Thursday, August 11, 2016

Dear Parents, Caregivers and Friends of St Mary’s School,

Well over the last few days winter has well and truly struck, at the moment we still can’t get our cars up the drive. But as a friend of mine who farms in the Maniototo said "this is winter, what do you expect?"

The television, or many of the channels at the moment are being over taken by the Olympics. I always feel very proud of the amazing results that our athletes achieve at the Olympics but also sometimes a little sad because of the immense pressure that gets put on these amazing young people (or in Mark Todd’s case, not so young) by unrealistic public expectation.

There are 206 countries taking part. Over all Olympics, New Zealand has won 101 medals, 100 in the summer Olympics and one in the winter Olympics. (42 Gold, 19 Silver and 38 Bronze).

This given the tiny size of our country is an amazing result. Australia have won 469 Summer Olympic medals).

Over the last few Olympics New Zealand has enjoyed a lot of success (6 Golds in London, 3 in Beijing and 3 in Athens). But historically we have only won a handful of medals in any Olympics (in Sydney 2000 we only won four medals in total). I think that as we watch the Olympics and discuss the results with our children we need to reinforce the important aspects of sport.

Train hard—if you don’t train hard you won’t win. Play to the rules (cheats always get caught) and respect your adversaries. Winning is important, it’s why people play sport. But winning should be done with honour. I watched my daughter play a hockey match the other day against the second ranked girls school team in the country. They were leading 1-0, but the other team came back and eventually won 1-2.

However, when a team ranked 24 nationally gets that close to a team ranked 2, that is also a victory.

All of her team realised how far they as a team and as people have come.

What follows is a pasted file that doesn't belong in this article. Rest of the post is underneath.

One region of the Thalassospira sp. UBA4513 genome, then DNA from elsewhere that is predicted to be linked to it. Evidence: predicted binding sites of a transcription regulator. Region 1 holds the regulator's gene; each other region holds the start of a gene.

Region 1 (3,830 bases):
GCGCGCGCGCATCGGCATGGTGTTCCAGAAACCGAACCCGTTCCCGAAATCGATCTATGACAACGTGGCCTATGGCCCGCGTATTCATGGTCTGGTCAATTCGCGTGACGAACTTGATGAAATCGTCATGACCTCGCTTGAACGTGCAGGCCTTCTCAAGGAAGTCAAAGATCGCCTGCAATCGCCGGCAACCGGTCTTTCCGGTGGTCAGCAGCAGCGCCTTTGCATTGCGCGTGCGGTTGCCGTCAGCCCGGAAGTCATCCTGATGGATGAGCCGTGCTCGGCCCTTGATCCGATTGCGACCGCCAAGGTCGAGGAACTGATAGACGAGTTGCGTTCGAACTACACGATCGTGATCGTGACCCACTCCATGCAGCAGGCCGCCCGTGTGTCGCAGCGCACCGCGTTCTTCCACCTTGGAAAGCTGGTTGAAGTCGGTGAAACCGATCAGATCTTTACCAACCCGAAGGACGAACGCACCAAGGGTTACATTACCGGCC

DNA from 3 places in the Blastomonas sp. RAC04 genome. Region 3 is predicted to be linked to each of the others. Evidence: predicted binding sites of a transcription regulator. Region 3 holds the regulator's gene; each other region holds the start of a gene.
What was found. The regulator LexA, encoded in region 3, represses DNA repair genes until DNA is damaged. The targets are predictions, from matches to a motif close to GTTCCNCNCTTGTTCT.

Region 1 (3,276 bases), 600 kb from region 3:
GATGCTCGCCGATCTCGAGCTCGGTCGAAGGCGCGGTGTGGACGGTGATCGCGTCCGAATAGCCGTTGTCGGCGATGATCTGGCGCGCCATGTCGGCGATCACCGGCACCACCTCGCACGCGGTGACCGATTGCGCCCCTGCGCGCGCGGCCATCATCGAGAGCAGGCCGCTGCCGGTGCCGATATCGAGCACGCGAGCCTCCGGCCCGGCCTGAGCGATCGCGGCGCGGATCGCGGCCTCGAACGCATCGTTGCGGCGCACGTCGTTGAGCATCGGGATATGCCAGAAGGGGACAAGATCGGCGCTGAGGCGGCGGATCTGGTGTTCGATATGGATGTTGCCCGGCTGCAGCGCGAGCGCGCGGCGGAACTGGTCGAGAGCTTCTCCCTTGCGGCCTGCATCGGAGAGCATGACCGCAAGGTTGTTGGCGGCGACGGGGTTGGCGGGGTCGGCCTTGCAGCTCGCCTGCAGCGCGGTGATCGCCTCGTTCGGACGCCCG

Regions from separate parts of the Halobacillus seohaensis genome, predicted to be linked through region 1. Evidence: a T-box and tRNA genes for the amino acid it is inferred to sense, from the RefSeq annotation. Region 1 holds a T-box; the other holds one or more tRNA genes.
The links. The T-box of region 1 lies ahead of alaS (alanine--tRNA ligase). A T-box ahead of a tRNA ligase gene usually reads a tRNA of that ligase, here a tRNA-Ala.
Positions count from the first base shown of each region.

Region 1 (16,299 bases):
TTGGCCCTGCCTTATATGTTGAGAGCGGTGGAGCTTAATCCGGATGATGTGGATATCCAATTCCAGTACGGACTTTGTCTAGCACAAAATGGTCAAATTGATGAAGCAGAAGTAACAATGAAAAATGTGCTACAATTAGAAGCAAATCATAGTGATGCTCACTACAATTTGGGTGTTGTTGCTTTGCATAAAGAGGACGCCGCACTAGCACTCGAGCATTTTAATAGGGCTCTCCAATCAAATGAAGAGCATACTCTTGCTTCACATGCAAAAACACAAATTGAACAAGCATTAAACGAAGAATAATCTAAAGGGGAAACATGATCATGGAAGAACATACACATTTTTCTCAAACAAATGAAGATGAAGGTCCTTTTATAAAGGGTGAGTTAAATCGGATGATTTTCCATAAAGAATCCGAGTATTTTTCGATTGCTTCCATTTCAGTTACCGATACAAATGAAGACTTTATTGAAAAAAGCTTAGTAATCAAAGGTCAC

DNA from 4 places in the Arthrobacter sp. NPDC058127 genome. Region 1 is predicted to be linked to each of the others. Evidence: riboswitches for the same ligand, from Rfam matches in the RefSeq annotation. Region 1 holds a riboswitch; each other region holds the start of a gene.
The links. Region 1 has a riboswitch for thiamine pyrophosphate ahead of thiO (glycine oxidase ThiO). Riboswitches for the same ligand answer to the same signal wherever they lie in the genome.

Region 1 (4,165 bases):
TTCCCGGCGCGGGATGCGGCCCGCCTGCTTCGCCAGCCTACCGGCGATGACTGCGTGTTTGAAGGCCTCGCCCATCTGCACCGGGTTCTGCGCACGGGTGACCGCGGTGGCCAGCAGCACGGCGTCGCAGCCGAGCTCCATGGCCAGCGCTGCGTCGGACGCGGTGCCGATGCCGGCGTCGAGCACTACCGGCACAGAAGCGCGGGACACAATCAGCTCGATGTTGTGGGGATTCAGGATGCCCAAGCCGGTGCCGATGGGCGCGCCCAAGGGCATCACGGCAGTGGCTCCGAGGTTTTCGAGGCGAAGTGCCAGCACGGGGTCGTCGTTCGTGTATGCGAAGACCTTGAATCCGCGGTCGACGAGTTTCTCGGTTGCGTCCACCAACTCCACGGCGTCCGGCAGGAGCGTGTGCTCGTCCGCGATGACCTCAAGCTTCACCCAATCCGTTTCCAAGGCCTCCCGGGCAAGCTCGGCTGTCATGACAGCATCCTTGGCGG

So when you watch the Olympics with your children don’t just look at the winners or the super stars but also look at the effort made, the skills on show and the Olympic spirit being shown.

Have a great week,

Mike Brosnahan

Wednesday, August 3, 2016

Dear Parents, Caregivers and Friends of St Mary’s School,

Talking with a number of people over the week and looking at our recent ICAS (a voluntary external

exam) results the word of the week is science.

Science in a primary school is often integrated into other curriculum areas, for example if we are studying household chemicals we might also get the students to design a package for a new chemical (art) to write an advertisement for the product (English) and research what the need was for the new product (maths). In the one series of lessons, four curriculum areas are being taught because they are all closely linked. When studying the science area of astronomy (beyond planet earth) reading Greeks Myths and Legends about the Zodiac and the uses that the ancients had for the stars is important. It is important because it explains the uses that mankind can put the study of stars to. This is applying the science hence the

differential between the applied and pure sciences.

An applied science uses existing knowledge to create practical application to solve problems, pure science is a science that yields theories and predictions. At the primary level all learning needs to be put into

context by using the children's prior knowledge and extending this. So science like all subjects relies on prior knowledge as a foundation for future learning. Prior knowledge can be gained in biology by simple observations of animals (why are ducks the colour they are, camouflage).

The use of science labs and chemical experiments still have their place, but often using technology offers a huge range of alternative ways of learning new knowledge.

So remember when your child asks you what is the first star in the sky that you see a night, the fact that the evening star is actually the planet Venus is all excellent scientific learning.

Have a great week,

Mike Brosnahan